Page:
The outfits are also often accompanied by jewellery, specifically earrings and necklaces. Rumaalan (handkerchiefs) are also traditionally tied around a dancer’s wrist to highlight their complex hand movements.

The main characteristics of Bhangra dances are the outfits, performances, and the dance styles but at the main heart of the art form is the dhol drum. “If you had to sum up Bhangra dance then the doldrum is at its essence, a really loud and powerful drum beat. The actual dance and movements are very energetic,” the teacher and dancer said.

In a typical performance, several dancers execute vigorous kicks, leaps, and bends of the body, often with upraised thrusting arm or shoulder movements to the beat of the drum and boliyan – short sets of lyrics that describe scenes or stories from Punjab, commonly referencing themes of love, patriotism, strength, and celebration.

Mr Sahota’s interest in the dance comes from being around his grandfather, Phuman Singh Sahota, as a child. His grandfather was a Bhangra singer in the group Deewana Mastana, which performed at weddings and celebrations and even appeared on BBC’S Nai Zindagi Naya Jeevan, the first major programme on TV for Hindi and Urdu-speaking viewers that ran from 1968 until 1982.

Mr Sahota got his interest in Bhangra from his grandfather who was a Bhangra singer. Image: Tim Smith.

He added: “I’ve always been interested in dancing. Over the years I had so many questions about the genre of dance which is why I decided to do my masters-by-research on it.

“Growing up in the UK, when we talk about Bhangra, we often think about Bhangra music. In Punjab, it is primarily about the dance. So, I looked at the definition, finding out a little bit about the history and where it originated from.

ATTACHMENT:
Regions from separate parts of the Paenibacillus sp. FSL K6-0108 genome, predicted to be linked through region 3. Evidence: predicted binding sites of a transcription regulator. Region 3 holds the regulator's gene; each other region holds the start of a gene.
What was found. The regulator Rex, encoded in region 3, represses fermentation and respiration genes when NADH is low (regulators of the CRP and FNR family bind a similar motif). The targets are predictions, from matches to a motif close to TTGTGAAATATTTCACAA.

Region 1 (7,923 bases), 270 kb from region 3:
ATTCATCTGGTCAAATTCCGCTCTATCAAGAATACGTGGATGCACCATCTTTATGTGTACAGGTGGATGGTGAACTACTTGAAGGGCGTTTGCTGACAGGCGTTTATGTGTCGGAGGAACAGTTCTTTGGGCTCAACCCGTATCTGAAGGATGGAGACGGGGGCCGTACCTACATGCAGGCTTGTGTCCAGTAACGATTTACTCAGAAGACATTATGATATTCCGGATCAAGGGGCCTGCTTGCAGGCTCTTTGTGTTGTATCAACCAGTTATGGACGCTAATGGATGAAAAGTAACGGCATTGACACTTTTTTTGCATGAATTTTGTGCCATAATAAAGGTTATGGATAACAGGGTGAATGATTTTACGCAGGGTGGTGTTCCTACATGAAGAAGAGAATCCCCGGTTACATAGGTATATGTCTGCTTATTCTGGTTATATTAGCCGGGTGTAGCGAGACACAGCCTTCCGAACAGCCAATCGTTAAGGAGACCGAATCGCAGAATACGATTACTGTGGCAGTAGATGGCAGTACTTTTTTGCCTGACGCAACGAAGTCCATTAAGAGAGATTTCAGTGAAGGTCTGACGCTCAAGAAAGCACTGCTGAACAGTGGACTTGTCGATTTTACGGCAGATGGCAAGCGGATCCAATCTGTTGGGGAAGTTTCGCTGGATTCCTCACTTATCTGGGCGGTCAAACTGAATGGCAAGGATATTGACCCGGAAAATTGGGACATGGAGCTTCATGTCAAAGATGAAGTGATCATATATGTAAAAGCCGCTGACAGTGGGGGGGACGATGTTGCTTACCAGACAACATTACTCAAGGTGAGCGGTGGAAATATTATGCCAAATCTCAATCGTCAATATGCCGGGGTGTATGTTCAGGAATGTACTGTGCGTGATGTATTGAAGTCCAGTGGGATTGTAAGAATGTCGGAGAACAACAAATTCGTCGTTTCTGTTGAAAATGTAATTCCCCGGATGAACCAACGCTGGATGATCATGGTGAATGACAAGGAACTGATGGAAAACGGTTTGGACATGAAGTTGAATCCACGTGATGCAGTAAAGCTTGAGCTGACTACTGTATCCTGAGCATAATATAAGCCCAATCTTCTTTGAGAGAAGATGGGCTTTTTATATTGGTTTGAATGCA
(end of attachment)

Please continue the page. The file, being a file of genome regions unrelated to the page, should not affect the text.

“After partition, as people migrated either to newly-partitioned India or new-formed Pakistan, the dance travelled around as well and became a national identity for India as they were building up an identity.

“Wherever Punjabis have gone, they have taken their art form with them which is the beauty of some of the explorations I have done in Huddersfield.”

During his research, Mr Sahota found out that a Bhangra team existed in Huddersfield in 1968. He said: “When exploring the history of the dance in Kirklees, I spoke with a bus conductor from Bradford who knew of a Bhangra team from Huddersfield in the late 1960s.

“I hadn’t heard about it before but after doing some digging, I found it to be true. People often associate the earliest bhangra teams with Oldham and Birmingham, but we had one of the first groups here in Yorkshire, as well.”

“In the late 1980s, there were a lot of Bhangra groups and today, there are a lot of teams at universities up and down the country, with the Bhangra showdown in Birmingham every year.”

The 1980s saw an explosion in Bhangra music and dance due to its influence in Bollywood, and in part, because of the Daytimers subculture that saw young South Asian people raving during the day, which boomed in the UK at the time. You can read our interview with the first female Daytimer DJ, Rani Kaur, here.

Today, the interest and popularity in Bhangra has waned in Britain but is still popular among university students who participate in the Bhangra Showdown Competition in Birmingham every year.